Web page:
Lightning strike at Park Jefferson
SOUTH BEND, Ind. – Panic broke out again at Park Jefferson Apartments on Saturday afternoon.
Just hours after the fire department put out all the hot spots from Friday night’s fire, the trucks and the sirens returned.
ABC 57 News was at the apartment complex to get a look at the fire damage in the daylight when lightning struck.
The afternoon was sunny and warm when all of sudden, thunder started to roll in. Dark clouds and hail followed but a blast of lightning is was shocked people at Park Jefferson.
“I screamed, like I was screaming bloody murder,” Diane Brock said as she stood on the patio outside her apartment.
The boom of thunder was so loud; she thought a bomb had gone off in her back yard. The sound sent vibrations through the ground and shook apartment buildings.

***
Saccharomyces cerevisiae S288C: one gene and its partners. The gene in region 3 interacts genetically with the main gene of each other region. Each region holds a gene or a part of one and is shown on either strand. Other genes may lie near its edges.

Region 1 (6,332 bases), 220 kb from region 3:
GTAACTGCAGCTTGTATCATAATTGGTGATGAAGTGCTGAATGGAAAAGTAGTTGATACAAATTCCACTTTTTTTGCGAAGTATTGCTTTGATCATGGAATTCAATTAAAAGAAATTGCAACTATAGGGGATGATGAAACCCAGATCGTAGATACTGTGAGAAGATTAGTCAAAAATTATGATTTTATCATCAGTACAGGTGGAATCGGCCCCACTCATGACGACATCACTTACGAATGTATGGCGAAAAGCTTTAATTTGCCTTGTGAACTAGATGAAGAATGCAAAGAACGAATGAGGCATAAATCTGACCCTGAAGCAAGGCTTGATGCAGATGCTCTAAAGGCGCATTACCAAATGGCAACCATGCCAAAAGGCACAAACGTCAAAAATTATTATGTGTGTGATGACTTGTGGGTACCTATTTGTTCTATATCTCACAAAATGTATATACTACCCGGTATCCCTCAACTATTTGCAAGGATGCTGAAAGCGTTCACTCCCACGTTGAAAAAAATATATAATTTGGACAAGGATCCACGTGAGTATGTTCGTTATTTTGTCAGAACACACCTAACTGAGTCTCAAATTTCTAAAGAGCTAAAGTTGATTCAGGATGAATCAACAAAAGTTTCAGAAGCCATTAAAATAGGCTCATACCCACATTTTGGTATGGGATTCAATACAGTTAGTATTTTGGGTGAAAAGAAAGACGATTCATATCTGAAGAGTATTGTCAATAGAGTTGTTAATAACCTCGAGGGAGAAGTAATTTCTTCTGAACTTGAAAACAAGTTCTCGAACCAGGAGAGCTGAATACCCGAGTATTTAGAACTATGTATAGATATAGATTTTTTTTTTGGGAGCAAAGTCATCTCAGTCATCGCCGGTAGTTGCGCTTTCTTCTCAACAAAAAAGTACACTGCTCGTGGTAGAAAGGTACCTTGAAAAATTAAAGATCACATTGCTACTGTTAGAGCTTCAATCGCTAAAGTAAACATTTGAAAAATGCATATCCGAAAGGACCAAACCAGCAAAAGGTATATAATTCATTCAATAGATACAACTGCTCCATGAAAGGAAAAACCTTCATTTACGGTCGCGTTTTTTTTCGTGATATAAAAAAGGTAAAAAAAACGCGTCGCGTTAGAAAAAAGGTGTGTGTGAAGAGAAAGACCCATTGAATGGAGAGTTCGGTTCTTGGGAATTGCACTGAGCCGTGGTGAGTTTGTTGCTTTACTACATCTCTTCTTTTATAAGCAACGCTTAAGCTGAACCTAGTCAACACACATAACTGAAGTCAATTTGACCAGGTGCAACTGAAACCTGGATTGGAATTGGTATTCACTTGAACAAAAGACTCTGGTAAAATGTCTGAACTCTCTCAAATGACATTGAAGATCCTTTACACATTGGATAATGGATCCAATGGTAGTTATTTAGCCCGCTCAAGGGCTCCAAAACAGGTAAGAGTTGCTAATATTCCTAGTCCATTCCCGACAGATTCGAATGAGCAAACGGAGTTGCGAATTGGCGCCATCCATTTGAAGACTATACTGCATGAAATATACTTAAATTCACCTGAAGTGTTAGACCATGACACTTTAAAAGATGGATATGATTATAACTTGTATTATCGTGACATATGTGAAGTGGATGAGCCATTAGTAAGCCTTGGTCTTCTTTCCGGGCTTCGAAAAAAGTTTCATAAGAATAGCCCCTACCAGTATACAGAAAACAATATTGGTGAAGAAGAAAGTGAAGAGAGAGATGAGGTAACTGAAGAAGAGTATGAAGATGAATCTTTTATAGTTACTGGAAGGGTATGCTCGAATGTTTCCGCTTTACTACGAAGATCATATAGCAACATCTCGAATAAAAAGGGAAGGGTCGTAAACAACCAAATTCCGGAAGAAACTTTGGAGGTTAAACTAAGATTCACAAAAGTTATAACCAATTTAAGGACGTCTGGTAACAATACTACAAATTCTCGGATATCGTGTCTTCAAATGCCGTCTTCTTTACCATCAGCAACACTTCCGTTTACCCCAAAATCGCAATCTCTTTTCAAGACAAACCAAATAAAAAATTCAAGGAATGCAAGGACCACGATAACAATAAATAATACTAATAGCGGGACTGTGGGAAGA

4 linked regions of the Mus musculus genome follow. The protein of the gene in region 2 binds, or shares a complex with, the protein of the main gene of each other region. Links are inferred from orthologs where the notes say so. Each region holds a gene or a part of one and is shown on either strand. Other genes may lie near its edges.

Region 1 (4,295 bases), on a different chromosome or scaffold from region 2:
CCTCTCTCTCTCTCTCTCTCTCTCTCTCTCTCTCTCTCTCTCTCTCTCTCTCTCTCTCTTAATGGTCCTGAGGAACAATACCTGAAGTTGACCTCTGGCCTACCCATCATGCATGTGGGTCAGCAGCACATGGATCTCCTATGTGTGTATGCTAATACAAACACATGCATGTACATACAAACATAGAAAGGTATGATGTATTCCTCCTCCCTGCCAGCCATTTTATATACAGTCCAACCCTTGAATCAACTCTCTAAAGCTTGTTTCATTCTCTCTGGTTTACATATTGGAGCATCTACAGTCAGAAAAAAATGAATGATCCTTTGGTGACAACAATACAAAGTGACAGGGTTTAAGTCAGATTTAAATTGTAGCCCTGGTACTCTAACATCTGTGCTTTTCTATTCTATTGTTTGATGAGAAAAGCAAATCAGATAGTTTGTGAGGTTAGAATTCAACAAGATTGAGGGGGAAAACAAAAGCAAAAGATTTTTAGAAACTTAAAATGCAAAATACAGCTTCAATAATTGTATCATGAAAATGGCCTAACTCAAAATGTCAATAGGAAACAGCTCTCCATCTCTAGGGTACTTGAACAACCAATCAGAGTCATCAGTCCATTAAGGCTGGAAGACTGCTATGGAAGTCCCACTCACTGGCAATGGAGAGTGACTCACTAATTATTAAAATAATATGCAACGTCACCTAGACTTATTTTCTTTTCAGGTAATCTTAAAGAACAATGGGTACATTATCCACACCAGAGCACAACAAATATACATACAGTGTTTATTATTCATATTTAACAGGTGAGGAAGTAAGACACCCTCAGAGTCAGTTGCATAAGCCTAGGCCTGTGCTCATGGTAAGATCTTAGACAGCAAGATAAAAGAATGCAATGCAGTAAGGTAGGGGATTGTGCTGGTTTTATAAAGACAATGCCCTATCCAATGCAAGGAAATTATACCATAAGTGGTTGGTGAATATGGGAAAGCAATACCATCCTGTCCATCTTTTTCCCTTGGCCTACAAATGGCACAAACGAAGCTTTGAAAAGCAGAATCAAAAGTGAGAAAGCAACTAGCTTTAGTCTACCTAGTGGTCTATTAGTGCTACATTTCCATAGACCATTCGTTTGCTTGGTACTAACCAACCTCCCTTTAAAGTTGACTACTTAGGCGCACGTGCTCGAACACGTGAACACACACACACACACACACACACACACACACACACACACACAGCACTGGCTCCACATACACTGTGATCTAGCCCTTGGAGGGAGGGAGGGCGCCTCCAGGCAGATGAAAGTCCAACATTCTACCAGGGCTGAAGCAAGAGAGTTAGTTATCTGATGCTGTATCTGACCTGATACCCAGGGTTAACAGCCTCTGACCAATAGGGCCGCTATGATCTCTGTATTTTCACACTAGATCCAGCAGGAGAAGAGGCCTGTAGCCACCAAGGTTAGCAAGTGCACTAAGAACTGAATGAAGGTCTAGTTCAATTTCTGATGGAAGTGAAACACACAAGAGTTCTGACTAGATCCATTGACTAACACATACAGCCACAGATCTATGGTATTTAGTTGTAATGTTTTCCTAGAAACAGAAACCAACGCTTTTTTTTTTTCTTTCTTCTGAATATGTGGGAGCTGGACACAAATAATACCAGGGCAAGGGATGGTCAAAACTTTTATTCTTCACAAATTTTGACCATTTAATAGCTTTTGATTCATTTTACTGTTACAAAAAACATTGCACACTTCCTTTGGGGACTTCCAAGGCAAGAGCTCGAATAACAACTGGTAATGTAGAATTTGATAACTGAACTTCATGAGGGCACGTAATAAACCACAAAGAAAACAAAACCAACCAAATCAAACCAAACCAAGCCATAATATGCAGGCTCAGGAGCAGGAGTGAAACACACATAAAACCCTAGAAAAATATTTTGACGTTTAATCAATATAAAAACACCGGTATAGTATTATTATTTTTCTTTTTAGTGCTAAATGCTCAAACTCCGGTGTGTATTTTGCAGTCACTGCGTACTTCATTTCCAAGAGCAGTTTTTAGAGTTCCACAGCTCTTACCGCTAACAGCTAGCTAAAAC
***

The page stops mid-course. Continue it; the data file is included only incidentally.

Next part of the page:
Brock said, “It was very scary, my heart is still racing.” Brock was on the couch when the lightning struck, a bolt hit an old cable antenna behind her apartment.
The bolt traveled down the wires and blasted into a storage shed, it hit with such force the electricity popped screws out of the wood, separated the walls, and shot the door right off the hinges.
“Just poof, it blew the shed apart,” Brock said.
Firefighters told ABC 57 News they had never seen a lightning strike blow a door off of a structure.
“I was surprised, I’ve never seen anything like it,” 16-year-old Doug Field said.
Field was in his apartment near the antenna, when the lightning hit he dove for cover, startled by the noise. “Yeah, I hit the floor pretty fast,” Field said.
The sound was so strong it shattered the three windows at Brock’s apartment, after the boom she said sparks and pieces of metal rained down from the top of the antenna.
Brock said she is still on edge, after the fire and now the lightning strike she said this place has to be cursed, “Yeah, that’s exactly it. It’s cursed.”
After all the panic and excitement, Brock said she’s ready to move, “Oh, goodness, we should get out of here,” she said.
Before lightning struck the shed, workers said it was in perfect condition, now it has to be torn down.